OSHA’s New Penalty Structure: Is Your Business Vulnerable?
Don’t let your business get caught with an OSHA violation. After August 1, 2016, the Federal Civil Penalties Inflation Adjustment Act of 1990 expires, allowing OSHA fines to increase. This legislation allowed federal agency’s yearly fine increase to be based on inflation. OSHA is now expected to increase fines as much as 80% and to make yearly increases based on inflation rates going forward.
OSHA is also changing the way it handles inspections. Instead of focusing on trying to get as many inspections as possible, OSHA will conduct more thorough and in depth inspections. This means OSHA will be spending more time at companies searching for violations. It is likely that this new inspection method will find several violations at one location, increasing issued OSHA fines to companies.
With OSHA Fines nearly doubled, it is more important than ever that a business remedy any compliance issues.
Current OSHA Fines Compared to New Penalty Structure
A look at OSHA’s basic fine schedule reveals the current fine for any infraction of less severity than serious is $7,000. Under the new schedule, this will increase to $12,600. If the violation is classified as willful, the current fine is $70,000 which will jump to $126,000. An OSHA fine for repeat violations is currently $70,000 and will increase to $126,000.
Of course you want your business to remain in compliance when handling all hazardous materials, especially for safety reasons but the increase in fines gives even more incentive to remain in compliance at all times.
Is Your Business at Risk for Compliance Issues and OSHA Fines?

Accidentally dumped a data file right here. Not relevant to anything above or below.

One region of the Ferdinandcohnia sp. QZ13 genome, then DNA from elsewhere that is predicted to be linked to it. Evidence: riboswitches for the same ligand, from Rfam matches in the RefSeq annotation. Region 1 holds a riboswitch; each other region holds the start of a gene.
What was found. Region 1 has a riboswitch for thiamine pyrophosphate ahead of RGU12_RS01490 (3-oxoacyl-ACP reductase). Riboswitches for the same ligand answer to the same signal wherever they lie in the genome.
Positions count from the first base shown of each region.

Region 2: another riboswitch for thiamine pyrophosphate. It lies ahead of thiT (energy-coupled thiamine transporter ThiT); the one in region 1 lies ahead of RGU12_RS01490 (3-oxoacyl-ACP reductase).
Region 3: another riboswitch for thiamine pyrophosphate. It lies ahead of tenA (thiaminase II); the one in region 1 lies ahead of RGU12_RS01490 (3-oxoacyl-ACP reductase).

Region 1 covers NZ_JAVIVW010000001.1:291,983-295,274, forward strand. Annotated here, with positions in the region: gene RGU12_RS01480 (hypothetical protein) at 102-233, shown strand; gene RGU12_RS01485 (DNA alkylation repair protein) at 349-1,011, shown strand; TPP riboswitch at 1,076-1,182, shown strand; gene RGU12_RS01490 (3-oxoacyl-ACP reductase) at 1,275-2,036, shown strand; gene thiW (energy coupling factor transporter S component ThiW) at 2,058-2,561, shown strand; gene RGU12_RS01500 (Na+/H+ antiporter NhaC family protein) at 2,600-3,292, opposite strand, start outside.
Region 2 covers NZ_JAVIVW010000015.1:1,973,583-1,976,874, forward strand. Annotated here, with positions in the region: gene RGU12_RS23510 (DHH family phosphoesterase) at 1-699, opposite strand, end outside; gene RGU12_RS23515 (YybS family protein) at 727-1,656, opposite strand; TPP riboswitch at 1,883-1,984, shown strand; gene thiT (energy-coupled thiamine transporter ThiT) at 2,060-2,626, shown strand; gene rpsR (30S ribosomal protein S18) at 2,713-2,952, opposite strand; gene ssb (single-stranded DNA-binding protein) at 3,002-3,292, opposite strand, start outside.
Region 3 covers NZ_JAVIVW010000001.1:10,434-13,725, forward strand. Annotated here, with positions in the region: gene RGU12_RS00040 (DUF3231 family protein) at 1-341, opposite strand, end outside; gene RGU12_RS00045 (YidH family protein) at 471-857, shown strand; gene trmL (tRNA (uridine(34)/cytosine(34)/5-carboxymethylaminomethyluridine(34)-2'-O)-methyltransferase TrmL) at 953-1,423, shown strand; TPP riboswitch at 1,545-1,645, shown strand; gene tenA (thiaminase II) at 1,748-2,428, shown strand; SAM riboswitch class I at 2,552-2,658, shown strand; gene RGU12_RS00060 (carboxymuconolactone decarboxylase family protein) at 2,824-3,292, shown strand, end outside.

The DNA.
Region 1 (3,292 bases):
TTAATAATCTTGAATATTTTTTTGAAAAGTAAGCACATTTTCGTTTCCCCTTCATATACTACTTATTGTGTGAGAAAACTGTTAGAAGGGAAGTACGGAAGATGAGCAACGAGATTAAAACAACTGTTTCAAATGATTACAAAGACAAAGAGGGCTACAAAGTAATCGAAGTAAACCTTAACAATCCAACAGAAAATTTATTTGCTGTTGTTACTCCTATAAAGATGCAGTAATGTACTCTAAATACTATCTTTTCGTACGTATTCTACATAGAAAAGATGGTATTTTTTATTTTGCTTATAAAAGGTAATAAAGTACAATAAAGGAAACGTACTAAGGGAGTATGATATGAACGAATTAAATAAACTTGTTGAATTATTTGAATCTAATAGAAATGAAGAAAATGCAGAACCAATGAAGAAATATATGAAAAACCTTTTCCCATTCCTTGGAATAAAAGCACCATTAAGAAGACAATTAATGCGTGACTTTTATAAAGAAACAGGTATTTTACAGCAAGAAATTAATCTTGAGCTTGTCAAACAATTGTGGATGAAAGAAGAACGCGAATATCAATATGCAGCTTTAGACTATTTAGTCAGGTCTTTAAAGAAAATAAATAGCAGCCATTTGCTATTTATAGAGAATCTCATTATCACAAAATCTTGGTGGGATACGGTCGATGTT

If your business is one that conducts business in an industry known to have a higher accident rate, then your business may be at risk for incurring fines under OSHA’s new fine structure. OSHA’s goal is to keep workers safe at the workplace and to ensure the environment is protected by safe handling of hazardous materials. In an effort to achieve this goal, OSHA is expected to begin with high risk industries such as construction and healthcare. The increased accident rates reported in these industries make them a high priority with OSHA, leading to frequent inspections.
Certain industries will most likely be hit harder by the new structure unless things change quickly. Smaller businesses will feel the sting of the new structure, as even a discounted fine is huge. If your company has multiple serious violations, a fine under the new structure can pack quite a financial punch.
Keeping your business compliant with OSHA standards is your best bet to avoid pricey penalties. The experts at Transportation Compliance Associates can keep you and your employees compliant with their training and certification course. Don’t risk the safety of your company and employees, call us today to find out how we can help you stay in compliance.